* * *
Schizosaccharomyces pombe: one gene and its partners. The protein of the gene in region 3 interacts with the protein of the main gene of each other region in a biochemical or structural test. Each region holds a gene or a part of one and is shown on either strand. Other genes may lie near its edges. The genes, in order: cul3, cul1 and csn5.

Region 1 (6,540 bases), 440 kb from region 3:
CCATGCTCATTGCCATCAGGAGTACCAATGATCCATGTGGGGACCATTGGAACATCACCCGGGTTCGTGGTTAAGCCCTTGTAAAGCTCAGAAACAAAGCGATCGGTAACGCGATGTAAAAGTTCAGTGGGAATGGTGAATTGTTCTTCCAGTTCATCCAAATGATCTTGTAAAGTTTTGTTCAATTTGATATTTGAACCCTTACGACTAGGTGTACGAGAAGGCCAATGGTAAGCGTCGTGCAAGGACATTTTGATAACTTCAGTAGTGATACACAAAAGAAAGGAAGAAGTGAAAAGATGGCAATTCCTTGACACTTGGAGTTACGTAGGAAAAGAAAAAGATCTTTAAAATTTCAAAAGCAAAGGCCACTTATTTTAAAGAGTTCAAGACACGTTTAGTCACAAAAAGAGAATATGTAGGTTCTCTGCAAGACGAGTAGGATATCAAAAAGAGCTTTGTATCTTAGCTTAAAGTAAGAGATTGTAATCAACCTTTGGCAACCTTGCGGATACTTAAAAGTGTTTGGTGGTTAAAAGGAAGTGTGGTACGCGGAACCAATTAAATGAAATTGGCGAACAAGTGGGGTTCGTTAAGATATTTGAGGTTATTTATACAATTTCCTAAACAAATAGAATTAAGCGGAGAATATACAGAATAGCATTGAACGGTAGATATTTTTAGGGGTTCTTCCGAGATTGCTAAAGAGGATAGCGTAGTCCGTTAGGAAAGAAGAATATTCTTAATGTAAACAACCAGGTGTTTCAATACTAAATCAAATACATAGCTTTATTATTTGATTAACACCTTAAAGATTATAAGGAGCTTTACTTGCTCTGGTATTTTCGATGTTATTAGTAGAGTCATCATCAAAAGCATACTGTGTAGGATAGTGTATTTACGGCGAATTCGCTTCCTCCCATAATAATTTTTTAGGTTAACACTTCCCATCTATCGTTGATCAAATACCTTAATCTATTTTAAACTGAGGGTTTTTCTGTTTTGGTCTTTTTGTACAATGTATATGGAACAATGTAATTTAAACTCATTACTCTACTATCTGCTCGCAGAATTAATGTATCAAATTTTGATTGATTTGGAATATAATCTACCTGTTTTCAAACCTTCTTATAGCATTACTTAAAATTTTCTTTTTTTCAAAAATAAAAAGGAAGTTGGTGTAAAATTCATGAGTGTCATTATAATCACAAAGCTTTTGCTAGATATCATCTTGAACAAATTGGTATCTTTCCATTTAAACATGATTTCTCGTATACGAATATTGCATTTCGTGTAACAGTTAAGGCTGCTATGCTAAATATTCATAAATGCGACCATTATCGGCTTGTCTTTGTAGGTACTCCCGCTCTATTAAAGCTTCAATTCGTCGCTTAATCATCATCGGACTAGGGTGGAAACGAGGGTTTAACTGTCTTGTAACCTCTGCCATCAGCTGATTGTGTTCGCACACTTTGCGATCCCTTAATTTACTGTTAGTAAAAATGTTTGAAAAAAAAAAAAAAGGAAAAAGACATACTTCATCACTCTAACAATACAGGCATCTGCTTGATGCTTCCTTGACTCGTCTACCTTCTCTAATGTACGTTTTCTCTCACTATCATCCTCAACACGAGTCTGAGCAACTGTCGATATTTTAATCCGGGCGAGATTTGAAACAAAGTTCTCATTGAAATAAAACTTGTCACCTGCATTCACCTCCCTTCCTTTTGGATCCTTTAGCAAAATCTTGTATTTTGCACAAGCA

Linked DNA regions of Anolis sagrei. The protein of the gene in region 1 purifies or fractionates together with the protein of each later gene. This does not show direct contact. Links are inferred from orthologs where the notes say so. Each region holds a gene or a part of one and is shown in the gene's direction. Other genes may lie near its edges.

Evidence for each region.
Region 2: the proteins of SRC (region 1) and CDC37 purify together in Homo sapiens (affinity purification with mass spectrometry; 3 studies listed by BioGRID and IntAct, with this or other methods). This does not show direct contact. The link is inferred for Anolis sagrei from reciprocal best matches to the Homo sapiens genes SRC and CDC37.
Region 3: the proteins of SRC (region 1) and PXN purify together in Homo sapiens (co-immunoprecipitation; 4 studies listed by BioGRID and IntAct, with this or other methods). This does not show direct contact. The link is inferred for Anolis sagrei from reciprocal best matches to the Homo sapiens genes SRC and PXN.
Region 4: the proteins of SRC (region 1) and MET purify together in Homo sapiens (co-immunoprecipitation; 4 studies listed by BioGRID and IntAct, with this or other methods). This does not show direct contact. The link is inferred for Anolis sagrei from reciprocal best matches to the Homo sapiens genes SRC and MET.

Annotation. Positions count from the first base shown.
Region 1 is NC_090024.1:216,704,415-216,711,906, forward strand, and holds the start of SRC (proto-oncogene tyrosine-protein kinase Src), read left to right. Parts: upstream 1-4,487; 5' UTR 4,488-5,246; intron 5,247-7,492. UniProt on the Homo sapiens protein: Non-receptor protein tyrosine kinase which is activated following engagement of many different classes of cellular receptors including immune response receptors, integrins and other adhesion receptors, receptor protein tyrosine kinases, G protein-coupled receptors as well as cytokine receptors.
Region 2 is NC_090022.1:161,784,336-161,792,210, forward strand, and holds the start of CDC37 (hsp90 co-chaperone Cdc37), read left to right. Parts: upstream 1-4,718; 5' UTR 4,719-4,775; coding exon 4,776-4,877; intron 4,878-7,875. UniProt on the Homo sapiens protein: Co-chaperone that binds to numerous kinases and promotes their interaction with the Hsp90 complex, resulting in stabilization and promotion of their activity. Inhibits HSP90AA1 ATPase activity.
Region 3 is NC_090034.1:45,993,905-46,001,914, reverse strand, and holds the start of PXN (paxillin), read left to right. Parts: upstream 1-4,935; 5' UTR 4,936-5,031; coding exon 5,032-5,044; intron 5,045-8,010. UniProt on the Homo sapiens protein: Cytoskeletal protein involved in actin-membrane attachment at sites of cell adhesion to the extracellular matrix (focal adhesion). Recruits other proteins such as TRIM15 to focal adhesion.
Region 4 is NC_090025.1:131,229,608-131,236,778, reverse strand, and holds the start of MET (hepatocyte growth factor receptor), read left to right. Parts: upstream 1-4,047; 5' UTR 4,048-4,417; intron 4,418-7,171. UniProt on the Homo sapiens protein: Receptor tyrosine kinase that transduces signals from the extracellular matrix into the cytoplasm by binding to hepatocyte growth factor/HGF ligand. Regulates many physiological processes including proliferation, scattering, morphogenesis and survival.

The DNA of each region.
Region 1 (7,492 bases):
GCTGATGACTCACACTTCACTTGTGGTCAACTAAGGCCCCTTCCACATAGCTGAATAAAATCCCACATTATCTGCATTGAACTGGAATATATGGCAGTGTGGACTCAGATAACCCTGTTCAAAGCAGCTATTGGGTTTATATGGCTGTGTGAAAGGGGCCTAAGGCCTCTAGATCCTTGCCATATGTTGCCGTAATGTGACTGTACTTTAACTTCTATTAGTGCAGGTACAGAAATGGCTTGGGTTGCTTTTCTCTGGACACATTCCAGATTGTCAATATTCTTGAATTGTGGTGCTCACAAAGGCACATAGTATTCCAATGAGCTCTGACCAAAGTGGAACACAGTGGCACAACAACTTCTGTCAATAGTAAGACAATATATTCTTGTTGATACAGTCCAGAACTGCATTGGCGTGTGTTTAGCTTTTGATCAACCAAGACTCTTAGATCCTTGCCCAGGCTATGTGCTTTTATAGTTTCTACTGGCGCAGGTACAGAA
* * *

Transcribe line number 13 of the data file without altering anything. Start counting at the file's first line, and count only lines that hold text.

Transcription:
Region 4 is NC_090025.1:131,229,608-131,236,778, reverse strand, and holds the start of MET (hepatocyte growth factor receptor), read left to right. Parts: upstream 1-4,047; 5' UTR 4,048-4,417; intron 4,418-7,171. UniProt on the Homo sapiens protein: Receptor tyrosine kinase that transduces signals from the extracellular matrix into the cytoplasm by binding to hepatocyte growth factor/HGF ligand. Regulates many physiological processes including proliferation, scattering, morphogenesis and survival.